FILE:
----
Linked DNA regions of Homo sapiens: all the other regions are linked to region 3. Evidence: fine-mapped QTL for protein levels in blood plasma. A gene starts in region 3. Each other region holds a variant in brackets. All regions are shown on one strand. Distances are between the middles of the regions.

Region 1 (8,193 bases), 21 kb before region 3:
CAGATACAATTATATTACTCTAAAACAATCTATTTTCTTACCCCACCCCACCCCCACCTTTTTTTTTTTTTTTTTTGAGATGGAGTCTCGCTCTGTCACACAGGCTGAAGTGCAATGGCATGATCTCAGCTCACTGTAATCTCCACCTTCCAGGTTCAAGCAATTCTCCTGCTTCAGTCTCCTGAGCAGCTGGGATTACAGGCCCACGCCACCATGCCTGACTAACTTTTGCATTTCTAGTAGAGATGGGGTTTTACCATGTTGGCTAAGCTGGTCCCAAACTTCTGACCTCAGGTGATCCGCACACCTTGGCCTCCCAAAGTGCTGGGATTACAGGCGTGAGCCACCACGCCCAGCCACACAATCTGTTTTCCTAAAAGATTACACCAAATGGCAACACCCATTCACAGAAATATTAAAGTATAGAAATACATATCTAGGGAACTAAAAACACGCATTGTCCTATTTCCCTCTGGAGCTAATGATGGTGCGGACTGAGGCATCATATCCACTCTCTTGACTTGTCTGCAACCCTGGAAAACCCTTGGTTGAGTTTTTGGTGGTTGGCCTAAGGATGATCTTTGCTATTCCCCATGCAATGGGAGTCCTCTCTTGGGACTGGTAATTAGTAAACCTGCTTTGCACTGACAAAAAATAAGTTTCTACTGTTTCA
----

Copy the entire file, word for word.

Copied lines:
Linked DNA regions of Homo sapiens: all the other regions are linked to region 3. Evidence: fine-mapped QTL for protein levels in blood plasma. A gene starts in region 3. Each other region holds a variant in brackets. All regions are shown on one strand. Distances are between the middles of the regions.

Region 1 (8,193 bases), 21 kb before region 3:
CAGATACAATTATATTACTCTAAAACAATCTATTTTCTTACCCCACCCCACCCCCACCTTTTTTTTTTTTTTTTTTGAGATGGAGTCTCGCTCTGTCACACAGGCTGAAGTGCAATGGCATGATCTCAGCTCACTGTAATCTCCACCTTCCAGGTTCAAGCAATTCTCCTGCTTCAGTCTCCTGAGCAGCTGGGATTACAGGCCCACGCCACCATGCCTGACTAACTTTTGCATTTCTAGTAGAGATGGGGTTTTACCATGTTGGCTAAGCTGGTCCCAAACTTCTGACCTCAGGTGATCCGCACACCTTGGCCTCCCAAAGTGCTGGGATTACAGGCGTGAGCCACCACGCCCAGCCACACAATCTGTTTTCCTAAAAGATTACACCAAATGGCAACACCCATTCACAGAAATATTAAAGTATAGAAATACATATCTAGGGAACTAAAAACACGCATTGTCCTATTTCCCTCTGGAGCTAATGATGGTGCGGACTGAGGCATCATATCCACTCTCTTGACTTGTCTGCAACCCTGGAAAACCCTTGGTTGAGTTTTTGGTGGTTGGCCTAAGGATGATCTTTGCTATTCCCCATGCAATGGGAGTCCTCTCTTGGGACTGGTAATTAGTAAACCTGCTTTGCACTGACAAAAAATAAGTTTCTACTGTTTCA